Breakfast spread

The food was simply amazing. Breakfast choices included a continental spread inclusive of a separate plate of freshly baked breads, fruit, and pancakes apart from what you can see in the above image, and a fresh juice of our choice, plus coffee or tea. 

Poolside view

I made it a point to take a dip in the pool on both the days we stayed. The ocean was just a few metres away but the waves were pretty rough so a sea bath was certainly not an option. 

The beautiful Indian Ocean
Fried rice with devilled chicken for lunch
 

Lunch and dinner options on both days were quite extensive as well. My friend and I decided to pick different selections off the menu just so we could try everything. Again, the courses were so good – inclusive of a salad/appetizer, soup, main dish and dessert. 

I spent most of the two days just reading, mindful meditating and with my phone far away as possible. Sometimes, all we need is a getaway to be thankful for the life we have. 

xoxo

Life in Pittsburgh 


It’s been a week since I arrived. 

It’s been a slow but utterly relaxing week. I can’t really understand why it took me so long to come back here, but I’m happy I finally did.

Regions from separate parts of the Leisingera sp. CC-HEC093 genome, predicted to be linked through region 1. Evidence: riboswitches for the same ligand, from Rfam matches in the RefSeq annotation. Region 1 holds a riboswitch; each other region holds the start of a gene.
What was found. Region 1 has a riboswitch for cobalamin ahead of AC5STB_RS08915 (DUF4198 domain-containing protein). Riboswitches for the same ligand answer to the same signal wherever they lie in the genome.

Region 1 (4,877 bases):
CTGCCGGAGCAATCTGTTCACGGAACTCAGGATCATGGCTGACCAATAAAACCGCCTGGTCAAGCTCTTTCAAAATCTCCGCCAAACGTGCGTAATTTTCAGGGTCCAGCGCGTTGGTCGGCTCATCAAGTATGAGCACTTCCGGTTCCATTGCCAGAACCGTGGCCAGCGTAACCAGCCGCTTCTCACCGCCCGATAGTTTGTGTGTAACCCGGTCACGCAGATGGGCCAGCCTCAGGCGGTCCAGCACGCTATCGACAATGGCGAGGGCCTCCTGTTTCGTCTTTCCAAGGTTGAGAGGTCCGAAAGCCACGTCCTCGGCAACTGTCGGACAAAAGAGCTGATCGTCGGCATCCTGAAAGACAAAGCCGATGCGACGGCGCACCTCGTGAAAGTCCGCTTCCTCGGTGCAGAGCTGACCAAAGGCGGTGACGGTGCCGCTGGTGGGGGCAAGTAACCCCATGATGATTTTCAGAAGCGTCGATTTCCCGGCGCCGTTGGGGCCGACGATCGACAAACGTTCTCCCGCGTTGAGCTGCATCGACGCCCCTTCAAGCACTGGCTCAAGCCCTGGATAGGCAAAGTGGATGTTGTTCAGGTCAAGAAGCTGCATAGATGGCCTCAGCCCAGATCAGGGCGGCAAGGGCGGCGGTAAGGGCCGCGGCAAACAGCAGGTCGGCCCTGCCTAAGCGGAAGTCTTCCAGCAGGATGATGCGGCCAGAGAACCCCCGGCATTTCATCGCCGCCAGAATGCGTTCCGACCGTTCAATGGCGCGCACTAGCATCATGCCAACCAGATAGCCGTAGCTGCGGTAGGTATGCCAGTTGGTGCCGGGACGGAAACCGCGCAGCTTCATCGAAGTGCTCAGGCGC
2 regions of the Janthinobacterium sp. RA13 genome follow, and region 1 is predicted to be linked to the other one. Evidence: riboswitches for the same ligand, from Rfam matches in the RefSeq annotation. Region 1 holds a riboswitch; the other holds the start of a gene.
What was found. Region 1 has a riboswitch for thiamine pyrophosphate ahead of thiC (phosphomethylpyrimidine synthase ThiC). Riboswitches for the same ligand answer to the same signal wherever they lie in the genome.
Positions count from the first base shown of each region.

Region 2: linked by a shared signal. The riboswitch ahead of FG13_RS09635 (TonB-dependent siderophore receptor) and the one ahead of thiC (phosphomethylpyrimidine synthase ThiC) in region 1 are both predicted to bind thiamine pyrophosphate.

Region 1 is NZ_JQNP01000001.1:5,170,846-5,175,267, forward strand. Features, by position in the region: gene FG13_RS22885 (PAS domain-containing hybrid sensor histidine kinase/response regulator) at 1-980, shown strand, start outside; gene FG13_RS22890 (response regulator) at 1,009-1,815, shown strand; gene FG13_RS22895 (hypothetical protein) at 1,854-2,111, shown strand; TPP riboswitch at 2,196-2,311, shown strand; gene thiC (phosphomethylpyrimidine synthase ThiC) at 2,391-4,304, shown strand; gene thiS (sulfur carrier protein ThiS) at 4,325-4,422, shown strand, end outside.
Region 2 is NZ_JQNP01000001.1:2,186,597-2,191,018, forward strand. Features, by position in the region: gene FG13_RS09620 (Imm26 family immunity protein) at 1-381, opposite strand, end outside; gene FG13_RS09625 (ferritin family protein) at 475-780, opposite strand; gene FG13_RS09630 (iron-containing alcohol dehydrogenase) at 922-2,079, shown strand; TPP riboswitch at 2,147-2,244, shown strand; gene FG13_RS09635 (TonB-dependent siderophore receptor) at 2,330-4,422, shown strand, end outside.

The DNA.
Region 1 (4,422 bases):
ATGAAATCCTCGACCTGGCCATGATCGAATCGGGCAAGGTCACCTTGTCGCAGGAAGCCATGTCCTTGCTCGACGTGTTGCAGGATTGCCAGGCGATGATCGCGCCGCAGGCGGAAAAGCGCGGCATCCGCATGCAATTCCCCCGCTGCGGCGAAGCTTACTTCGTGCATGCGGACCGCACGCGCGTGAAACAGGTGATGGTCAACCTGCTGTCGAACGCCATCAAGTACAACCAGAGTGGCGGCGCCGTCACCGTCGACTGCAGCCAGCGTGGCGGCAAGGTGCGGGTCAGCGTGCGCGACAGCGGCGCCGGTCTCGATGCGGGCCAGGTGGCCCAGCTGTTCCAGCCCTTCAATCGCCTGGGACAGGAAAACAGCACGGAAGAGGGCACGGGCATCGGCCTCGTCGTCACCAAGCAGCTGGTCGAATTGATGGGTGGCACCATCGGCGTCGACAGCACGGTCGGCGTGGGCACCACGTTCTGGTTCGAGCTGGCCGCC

I’m happy here. Happier than I’ve been in a very, very long time. 

I love the peace and quiet. I love looking outside and seeing the blue skies and endless fields of green. 

I can feel it in my bones; the quiet relaxation… No inhibitions, no care for what anyone has to say. 


I think I’ve been waiting for this… And I’m finally here and I love it. 

I’m not going to think about when I have to leave. That’s for another time. 

For now, I’m going to make the most of it and enjoy every moment. 

Alhamdulillah 

Long weekend in Kandy 

Sharing some images I captured during my stay in Kandy:

Partial view of the Kandy Lake

Random tree that caught my eye

Poolside view – I could look at the scenery forever

Had to have a book at hand – by none other than my favourite author, Nora Roberts

Sri Lanka’s oldest railway station – 1867

Capture during the two and a half scenic train ride to the upcountry

Paddy fields along the eay

Xoxo